's a novel approach to a global problem called Mr. Trash Wheel. It's the City of Baltimore's answer to the scourge of waterborne garbage. Eating at the mouth of the Jones Falls River, it's collected more than a million pounds of trash over three years. Invented and built by local businessman, John Kellett, Mr. Trash Wheel uses solar-powered pumps to satisfy it's insatiable appetite for trash.
>> The weight of the water turns the wheel and the wheel is connected to the conveyor and the rakes. And the conveyor and the rakes are what we use to get the trash out of the river and get it into the dumpster. Fellet says his machine absorbs enough solar power to serve as an internet connection that allows his company to use surveillance cameras and smartphones to control the water wheel remotely and monitor the collection of trash in the dumpster.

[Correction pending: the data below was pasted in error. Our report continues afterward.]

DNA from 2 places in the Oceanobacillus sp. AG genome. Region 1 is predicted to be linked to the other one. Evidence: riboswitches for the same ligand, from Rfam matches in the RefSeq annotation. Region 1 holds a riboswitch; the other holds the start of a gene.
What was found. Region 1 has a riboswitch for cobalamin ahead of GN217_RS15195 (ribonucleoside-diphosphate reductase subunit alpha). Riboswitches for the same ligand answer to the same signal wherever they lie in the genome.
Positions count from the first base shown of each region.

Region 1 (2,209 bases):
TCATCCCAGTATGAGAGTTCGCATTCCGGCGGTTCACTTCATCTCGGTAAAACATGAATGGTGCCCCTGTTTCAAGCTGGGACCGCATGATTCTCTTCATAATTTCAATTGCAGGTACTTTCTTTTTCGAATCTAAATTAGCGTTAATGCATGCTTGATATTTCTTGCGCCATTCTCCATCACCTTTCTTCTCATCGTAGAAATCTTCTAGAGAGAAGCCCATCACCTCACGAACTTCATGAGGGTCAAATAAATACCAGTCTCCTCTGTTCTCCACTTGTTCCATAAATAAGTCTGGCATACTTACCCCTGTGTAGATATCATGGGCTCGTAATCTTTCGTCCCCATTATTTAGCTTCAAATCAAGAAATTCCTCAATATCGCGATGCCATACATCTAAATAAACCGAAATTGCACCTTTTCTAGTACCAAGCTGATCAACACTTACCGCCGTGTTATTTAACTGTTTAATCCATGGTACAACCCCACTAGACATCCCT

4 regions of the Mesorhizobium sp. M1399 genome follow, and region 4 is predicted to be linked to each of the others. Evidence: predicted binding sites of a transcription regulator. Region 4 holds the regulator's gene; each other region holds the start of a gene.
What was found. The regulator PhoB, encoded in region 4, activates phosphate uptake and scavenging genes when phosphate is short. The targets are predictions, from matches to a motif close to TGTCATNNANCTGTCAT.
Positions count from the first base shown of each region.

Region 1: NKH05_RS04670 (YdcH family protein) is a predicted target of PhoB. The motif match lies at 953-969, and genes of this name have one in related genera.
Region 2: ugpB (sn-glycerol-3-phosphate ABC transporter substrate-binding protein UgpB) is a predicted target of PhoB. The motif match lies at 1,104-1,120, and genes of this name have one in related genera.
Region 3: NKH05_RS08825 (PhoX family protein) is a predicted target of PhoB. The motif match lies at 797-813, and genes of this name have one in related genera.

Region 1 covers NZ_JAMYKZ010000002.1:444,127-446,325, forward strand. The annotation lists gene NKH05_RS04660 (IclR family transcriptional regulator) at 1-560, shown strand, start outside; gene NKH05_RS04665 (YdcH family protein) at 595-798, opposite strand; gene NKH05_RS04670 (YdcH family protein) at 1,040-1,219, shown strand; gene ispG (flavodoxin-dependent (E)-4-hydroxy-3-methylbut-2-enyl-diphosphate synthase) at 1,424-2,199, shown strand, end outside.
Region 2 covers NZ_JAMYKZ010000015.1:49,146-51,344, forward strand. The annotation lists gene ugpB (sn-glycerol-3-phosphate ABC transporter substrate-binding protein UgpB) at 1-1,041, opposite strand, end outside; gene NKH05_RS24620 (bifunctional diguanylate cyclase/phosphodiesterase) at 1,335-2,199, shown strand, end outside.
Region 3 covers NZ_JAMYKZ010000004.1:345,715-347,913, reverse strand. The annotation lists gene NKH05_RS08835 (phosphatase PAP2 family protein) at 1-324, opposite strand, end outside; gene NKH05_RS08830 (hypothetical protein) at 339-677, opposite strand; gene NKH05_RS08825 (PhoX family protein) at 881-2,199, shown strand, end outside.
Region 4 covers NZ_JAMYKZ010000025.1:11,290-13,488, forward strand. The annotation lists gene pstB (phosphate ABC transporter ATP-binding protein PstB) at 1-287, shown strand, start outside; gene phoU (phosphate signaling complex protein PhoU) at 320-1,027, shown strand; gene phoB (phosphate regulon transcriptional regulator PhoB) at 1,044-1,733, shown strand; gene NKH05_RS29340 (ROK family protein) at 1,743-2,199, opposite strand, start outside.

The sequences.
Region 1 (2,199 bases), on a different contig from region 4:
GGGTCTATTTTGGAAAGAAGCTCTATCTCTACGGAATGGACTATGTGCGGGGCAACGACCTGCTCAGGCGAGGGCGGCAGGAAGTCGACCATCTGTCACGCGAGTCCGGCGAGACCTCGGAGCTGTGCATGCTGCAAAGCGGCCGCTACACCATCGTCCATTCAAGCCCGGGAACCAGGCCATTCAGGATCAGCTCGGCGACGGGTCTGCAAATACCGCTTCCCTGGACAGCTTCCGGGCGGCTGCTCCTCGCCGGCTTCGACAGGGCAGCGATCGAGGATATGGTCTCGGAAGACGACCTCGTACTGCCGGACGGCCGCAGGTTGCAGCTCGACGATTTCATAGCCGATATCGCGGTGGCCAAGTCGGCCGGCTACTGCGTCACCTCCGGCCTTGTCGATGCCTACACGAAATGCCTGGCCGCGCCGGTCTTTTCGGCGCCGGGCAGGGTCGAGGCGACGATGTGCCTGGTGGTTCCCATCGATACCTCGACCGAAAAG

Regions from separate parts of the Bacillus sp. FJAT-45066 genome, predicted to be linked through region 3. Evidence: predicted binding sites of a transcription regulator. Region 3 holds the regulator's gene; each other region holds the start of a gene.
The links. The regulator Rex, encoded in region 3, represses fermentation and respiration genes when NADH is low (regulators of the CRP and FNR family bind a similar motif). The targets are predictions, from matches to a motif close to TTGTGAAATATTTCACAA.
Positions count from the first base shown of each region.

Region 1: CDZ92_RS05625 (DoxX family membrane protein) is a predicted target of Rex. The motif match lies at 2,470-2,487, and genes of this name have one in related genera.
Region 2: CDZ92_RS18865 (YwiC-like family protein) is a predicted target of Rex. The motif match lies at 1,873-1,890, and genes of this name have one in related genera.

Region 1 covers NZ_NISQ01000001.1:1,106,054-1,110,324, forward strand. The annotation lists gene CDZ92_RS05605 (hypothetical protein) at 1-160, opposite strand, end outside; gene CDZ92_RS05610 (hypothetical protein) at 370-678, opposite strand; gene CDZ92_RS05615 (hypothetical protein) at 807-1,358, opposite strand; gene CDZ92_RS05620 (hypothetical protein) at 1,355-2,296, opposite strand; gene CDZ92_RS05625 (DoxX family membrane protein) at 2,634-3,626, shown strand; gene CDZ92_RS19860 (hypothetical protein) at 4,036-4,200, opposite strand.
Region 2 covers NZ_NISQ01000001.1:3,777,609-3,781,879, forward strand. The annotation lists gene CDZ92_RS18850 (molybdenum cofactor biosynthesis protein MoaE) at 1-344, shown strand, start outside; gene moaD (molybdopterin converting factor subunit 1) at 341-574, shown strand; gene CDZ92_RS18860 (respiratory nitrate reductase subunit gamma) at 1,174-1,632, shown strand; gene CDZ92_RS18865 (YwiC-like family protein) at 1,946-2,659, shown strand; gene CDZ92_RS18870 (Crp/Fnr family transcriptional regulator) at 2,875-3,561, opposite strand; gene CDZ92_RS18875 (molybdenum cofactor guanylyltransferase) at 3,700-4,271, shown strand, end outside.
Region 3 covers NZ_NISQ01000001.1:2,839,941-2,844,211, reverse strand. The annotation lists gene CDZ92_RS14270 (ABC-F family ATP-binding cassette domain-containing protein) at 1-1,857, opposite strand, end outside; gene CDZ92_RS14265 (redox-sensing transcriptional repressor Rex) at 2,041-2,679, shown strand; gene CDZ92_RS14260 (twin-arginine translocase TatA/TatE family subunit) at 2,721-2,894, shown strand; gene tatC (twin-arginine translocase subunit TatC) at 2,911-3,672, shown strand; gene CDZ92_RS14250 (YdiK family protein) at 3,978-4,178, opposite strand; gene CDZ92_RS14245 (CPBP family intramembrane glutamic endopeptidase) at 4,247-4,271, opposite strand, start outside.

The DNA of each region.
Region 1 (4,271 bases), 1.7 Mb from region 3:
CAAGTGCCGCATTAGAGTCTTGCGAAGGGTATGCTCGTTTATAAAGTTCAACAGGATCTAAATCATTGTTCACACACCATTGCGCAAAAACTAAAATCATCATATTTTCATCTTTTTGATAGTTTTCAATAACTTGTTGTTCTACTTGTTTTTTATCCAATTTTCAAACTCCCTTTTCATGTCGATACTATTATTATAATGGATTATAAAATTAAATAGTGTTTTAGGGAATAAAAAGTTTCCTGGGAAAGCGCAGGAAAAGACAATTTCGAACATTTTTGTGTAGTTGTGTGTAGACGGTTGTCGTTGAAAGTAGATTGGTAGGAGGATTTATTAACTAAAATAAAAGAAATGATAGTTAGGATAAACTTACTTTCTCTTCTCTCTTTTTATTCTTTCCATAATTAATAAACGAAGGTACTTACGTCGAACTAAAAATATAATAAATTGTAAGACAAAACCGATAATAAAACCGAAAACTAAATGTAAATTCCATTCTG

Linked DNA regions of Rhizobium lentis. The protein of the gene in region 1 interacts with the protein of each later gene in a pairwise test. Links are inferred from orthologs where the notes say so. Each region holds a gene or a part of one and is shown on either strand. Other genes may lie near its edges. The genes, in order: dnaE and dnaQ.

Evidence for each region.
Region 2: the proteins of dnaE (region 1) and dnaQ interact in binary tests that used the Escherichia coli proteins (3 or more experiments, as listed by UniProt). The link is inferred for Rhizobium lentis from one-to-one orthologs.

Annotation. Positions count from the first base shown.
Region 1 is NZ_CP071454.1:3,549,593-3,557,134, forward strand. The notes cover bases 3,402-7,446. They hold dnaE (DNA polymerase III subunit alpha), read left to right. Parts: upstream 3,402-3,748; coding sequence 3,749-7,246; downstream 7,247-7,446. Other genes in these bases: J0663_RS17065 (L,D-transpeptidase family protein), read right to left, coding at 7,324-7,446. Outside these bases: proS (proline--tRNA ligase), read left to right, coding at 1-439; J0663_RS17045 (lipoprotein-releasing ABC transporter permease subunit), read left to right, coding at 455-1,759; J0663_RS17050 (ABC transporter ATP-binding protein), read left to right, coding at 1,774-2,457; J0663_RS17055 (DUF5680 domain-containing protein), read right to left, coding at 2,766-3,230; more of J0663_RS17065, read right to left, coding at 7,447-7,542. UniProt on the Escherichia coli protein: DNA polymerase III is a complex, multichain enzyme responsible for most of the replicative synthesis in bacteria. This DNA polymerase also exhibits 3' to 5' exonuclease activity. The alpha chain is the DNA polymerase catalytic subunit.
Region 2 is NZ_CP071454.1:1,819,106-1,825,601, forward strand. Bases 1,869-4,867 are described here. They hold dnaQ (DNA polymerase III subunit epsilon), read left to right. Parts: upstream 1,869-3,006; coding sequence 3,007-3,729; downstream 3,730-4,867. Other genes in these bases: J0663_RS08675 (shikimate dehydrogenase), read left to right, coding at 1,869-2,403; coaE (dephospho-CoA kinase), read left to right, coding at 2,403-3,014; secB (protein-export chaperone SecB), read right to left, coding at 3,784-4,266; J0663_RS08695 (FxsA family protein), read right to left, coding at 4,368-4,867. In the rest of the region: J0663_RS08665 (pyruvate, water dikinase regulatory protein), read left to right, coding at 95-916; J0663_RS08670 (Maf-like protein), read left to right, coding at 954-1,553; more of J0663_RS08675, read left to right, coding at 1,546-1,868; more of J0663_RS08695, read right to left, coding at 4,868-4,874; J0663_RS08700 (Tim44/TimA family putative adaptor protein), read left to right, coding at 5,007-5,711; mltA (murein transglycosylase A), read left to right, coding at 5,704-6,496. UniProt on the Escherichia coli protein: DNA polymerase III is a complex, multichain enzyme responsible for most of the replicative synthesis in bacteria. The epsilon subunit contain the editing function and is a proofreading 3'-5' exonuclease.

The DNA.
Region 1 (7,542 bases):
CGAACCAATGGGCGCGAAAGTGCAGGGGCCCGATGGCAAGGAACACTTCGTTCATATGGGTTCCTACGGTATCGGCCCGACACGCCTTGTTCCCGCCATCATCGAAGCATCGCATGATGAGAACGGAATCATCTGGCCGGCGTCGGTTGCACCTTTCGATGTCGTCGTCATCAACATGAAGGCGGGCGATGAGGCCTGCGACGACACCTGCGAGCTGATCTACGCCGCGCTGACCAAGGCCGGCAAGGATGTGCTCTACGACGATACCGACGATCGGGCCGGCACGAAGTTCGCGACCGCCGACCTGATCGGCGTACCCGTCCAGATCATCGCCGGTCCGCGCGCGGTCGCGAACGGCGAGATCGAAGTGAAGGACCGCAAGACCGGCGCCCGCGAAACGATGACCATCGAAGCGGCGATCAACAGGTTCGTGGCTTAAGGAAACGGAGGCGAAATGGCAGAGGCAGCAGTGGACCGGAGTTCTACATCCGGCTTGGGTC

>> And it goes to a waste energy facility, where they turn, where they incinerate it to become electricity.>> Adam Lindquist from the Healthy Harbor Initiatives says what Mr. Trashwheel collects constantly surprises.>> By far the number strangest thing we've collected was a live Ball Python. A five-foot long snake native to West Africa.
>> And they're sharing their discoveries with thousands of hungry of followers on twitter and Facebook. Lindquist says that Mr. Trashwheel has become a Baltimore icon. For John Callet, he's a business with worldwide application.>> And we've already have projects and development in Hawaii, Indonesia, Milwaukee, and other places as well.
>> An indication, says John Callet, of a global need to clean up the planet, starting in Baltimore.